National Geographic : 2017 Dec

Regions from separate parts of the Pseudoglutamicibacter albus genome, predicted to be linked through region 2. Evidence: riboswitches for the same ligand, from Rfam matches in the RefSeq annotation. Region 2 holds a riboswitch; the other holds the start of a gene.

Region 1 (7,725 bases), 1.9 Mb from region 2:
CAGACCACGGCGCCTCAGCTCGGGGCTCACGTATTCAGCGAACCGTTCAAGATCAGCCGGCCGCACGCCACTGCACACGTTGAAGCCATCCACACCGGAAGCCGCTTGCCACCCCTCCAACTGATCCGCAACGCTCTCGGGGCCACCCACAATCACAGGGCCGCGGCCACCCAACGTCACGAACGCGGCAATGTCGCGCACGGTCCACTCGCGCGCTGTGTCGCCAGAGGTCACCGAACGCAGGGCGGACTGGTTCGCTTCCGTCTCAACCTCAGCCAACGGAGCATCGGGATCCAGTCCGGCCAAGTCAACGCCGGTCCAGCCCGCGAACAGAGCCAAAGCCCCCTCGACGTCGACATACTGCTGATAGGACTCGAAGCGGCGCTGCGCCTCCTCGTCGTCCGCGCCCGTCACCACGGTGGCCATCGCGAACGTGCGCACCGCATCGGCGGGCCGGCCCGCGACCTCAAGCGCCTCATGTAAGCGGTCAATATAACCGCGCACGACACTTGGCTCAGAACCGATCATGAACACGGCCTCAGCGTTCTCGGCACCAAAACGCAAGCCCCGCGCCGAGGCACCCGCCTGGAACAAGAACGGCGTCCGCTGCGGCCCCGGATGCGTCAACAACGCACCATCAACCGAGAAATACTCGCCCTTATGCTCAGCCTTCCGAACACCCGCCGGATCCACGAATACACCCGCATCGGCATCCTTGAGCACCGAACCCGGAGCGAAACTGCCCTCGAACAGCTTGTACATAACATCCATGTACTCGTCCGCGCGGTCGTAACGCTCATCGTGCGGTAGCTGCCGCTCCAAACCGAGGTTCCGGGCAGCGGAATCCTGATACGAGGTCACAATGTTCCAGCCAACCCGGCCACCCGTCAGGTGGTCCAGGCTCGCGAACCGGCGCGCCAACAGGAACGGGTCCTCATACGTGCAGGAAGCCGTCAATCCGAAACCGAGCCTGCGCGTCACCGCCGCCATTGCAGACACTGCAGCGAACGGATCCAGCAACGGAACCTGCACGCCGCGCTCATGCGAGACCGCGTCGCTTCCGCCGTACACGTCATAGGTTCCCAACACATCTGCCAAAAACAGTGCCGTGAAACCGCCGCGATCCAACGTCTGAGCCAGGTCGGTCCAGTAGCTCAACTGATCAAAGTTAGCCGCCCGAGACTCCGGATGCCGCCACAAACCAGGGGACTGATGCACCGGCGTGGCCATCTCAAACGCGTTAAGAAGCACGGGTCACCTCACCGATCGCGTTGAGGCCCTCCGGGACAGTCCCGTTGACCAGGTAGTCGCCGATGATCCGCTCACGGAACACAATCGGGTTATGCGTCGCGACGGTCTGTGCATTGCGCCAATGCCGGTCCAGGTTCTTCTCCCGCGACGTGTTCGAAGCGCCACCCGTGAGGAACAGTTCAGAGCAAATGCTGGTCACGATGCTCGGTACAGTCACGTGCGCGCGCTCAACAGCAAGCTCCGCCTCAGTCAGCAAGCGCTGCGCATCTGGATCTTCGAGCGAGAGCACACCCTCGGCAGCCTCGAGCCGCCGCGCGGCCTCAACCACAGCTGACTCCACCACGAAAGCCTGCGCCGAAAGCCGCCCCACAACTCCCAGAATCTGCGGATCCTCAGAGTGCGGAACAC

116 national geographic • DeceMBer 2017 sector—and only the government can forge that link,” says Ndemo, who was among the first champions of a 5,000-acre technology hub un- der construction in Konza, about 40 miles from Nairobi, the capital. It was billed as Africa’s first “smart city” at its groundbreaking in 2013, but its construction has been hamstrung by political squabbling and profiteering. As Ndemo under- statedly puts it, “The speed is not there.” For now Kenya’s version of Silicon Valley is Nairobi’s Kilimani neighborhood, in particular a heavily trafficked, ramshackle thoroughfare known as Ngong Road. One catalyst was the influ- ential technology-innovation center iHub, from which a number of homegrown software start- ups have been hatched—among them Totohealth, which helps parents track the health of their babies from pregnancy through early childhood. The University of Nairobi’s Kenya Science Campus is situated on Ngong. Across the street is 88mph, a prominent firm that invests in tech start-ups. And not far from iHub’s location is FarmDrive’s office, quietly positioned in the epicenter of the city’s programming community. Another factor binds Bosire and Kimani to entrepreneurs throughout the city and indeed the continent: In succeeding, they inevitably encounter cultural obligations that can inhibit further success. The mythic start-up stories of Steve Jobs building the first Apples in his par- ents’ garage and of Bill Gates dropping out of Harvard to start Microsoft might be celebrated in the West, but the stakes for brazen risktakers are different in developing countries. “ This is the reality of entrepreneurship in Africa,” Bézy says. “ You’re the only educated person in a com- munity of 200 relatives. You’re expected to feed that entire family. And in that way your great idea is constrained.” Bézy’s observation was on my mind as I accompanied Bosire one afternoon on a drive south from Nairobi so that she could learn how a few farming communities were making use of the loans supplied to them via FarmDrive. Their reports were varied. One farmer had used a $200 loan to expand her well-tended acreage of cab- bages and was now ready to apply for a second loan. Another woman who raised pigs had con- structed a sturdy water tank for her animals. Some farmers had fared less well. One had en- countered family hardships and was struggling to pay back his loan. Another had misused the bank’s money on a quick-fix irrigation ditch that had collapsed with the first hard rain. For FarmDrive’s purposes the failures were as useful as the successes. Together they would present a more complete database that would help banks determine lines of credit. Ultimately every farm- ing community in Kenya could benefit from Bosire’s research—including Kebuse, the village where she was raised. But that wasn’t yet obvi- ous back home, as Bosire acknowledged to me when I asked her about the communal pressures on African entrepreneurs. Sighing, the 25-year- old woman said, “My mom and I are having a big fight right now. She doesn’t get it. ‘ Why aren’t you sending more money back home? Why don’t you have jobs to give to your cousins?’” Perhaps Bosire’s mother will see things in a more appreciative light once FarmDrive comes to her village. “ We Africans sometimes resist change,” admits Patrick Wakaba Kariuki, the father of the SafeMotos co-inventor. He had been fretful when his son decided not to attend college in Nairobi to become an entrepreneur. But last year he flew to Rwanda to visit his son. The farm- er marveled at Kigali’s clean streets. It was evi- dent to him that a young man could do business there. And when he climbed onto the back of one of the motorcycles in his son’s fleet, strapped on a helmet, and took off, he found himself glid- ing through more than time and space. He was departing the simple, predictable ways of the village for an uncharted savanna. “I was able to understand,” recalls the farmer, who returned to Engineer—where one day, thanks to dreamers aglow at night by computer screens, the future would also come. j Robert Draper, based in Washington, D.C., is a con- tributing writer for National Geographic. Ciril Jazbec, a freelance photographer who lives in Naklo, Slovenia, spent two years documenting the tech scene in East Africa. This is his second feature for the magazine. ASPIRING TO PROTECT THE ENVIRONMENT through innovative technology, Jessica Chege is studying computers in college near Nairobi. She first became interested in computers when she was 10 years old.